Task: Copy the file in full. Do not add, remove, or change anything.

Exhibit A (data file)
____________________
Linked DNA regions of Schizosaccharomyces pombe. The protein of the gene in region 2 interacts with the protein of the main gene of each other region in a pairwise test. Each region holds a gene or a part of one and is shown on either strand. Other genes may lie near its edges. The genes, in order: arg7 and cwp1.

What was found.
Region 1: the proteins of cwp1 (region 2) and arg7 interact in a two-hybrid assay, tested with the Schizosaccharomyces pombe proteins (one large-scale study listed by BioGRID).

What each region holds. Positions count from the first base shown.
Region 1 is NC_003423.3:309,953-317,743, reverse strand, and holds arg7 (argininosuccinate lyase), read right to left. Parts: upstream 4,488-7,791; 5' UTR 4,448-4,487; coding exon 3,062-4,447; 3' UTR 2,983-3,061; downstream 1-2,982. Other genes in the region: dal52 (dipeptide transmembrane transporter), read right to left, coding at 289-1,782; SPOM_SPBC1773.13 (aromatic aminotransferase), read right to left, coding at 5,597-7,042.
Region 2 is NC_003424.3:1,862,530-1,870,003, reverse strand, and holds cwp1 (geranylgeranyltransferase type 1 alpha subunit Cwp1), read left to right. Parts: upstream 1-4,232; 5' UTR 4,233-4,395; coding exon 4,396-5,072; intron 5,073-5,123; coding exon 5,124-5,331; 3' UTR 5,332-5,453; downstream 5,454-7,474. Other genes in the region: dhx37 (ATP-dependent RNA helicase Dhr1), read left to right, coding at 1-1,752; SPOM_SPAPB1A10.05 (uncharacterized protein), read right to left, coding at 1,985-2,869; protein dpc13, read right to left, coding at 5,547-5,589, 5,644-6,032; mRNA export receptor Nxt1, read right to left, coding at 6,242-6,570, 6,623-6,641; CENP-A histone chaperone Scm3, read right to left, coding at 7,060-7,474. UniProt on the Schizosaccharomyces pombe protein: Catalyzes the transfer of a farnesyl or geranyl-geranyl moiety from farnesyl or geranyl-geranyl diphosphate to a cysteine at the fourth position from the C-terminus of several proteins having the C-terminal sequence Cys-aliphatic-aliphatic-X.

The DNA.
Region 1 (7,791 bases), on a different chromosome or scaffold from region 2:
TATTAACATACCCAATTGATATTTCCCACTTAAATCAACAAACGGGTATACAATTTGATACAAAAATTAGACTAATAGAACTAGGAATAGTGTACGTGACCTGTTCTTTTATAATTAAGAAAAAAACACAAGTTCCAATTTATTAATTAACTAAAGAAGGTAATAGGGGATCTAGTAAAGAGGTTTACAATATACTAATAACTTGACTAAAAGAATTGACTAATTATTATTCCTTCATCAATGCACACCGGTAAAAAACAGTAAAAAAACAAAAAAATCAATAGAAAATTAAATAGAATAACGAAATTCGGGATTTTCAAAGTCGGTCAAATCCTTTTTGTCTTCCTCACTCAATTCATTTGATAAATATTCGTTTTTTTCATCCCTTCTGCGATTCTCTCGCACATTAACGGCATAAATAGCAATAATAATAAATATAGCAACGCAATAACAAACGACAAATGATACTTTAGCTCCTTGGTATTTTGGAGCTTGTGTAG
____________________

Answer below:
Linked DNA regions of Schizosaccharomyces pombe. The protein of the gene in region 2 interacts with the protein of the main gene of each other region in a pairwise test. Each region holds a gene or a part of one and is shown on either strand. Other genes may lie near its edges. The genes, in order: arg7 and cwp1.

What was found.
Region 1: the proteins of cwp1 (region 2) and arg7 interact in a two-hybrid assay, tested with the Schizosaccharomyces pombe proteins (one large-scale study listed by BioGRID).

What each region holds. Positions count from the first base shown.
Region 1 is NC_003423.3:309,953-317,743, reverse strand, and holds arg7 (argininosuccinate lyase), read right to left. Parts: upstream 4,488-7,791; 5' UTR 4,448-4,487; coding exon 3,062-4,447; 3' UTR 2,983-3,061; downstream 1-2,982. Other genes in the region: dal52 (dipeptide transmembrane transporter), read right to left, coding at 289-1,782; SPOM_SPBC1773.13 (aromatic aminotransferase), read right to left, coding at 5,597-7,042.
Region 2 is NC_003424.3:1,862,530-1,870,003, reverse strand, and holds cwp1 (geranylgeranyltransferase type 1 alpha subunit Cwp1), read left to right. Parts: upstream 1-4,232; 5' UTR 4,233-4,395; coding exon 4,396-5,072; intron 5,073-5,123; coding exon 5,124-5,331; 3' UTR 5,332-5,453; downstream 5,454-7,474. Other genes in the region: dhx37 (ATP-dependent RNA helicase Dhr1), read left to right, coding at 1-1,752; SPOM_SPAPB1A10.05 (uncharacterized protein), read right to left, coding at 1,985-2,869; protein dpc13, read right to left, coding at 5,547-5,589, 5,644-6,032; mRNA export receptor Nxt1, read right to left, coding at 6,242-6,570, 6,623-6,641; CENP-A histone chaperone Scm3, read right to left, coding at 7,060-7,474. UniProt on the Schizosaccharomyces pombe protein: Catalyzes the transfer of a farnesyl or geranyl-geranyl moiety from farnesyl or geranyl-geranyl diphosphate to a cysteine at the fourth position from the C-terminus of several proteins having the C-terminal sequence Cys-aliphatic-aliphatic-X.

The DNA.
Region 1 (7,791 bases), on a different chromosome or scaffold from region 2:
TATTAACATACCCAATTGATATTTCCCACTTAAATCAACAAACGGGTATACAATTTGATACAAAAATTAGACTAATAGAACTAGGAATAGTGTACGTGACCTGTTCTTTTATAATTAAGAAAAAAACACAAGTTCCAATTTATTAATTAACTAAAGAAGGTAATAGGGGATCTAGTAAAGAGGTTTACAATATACTAATAACTTGACTAAAAGAATTGACTAATTATTATTCCTTCATCAATGCACACCGGTAAAAAACAGTAAAAAAACAAAAAAATCAATAGAAAATTAAATAGAATAACGAAATTCGGGATTTTCAAAGTCGGTCAAATCCTTTTTGTCTTCCTCACTCAATTCATTTGATAAATATTCGTTTTTTTCATCCCTTCTGCGATTCTCTCGCACATTAACGGCATAAATAGCAATAATAATAAATATAGCAACGCAATAACAAACGACAAATGATACTTTAGCTCCTTGGTATTTTGGAGCTTGTGTAG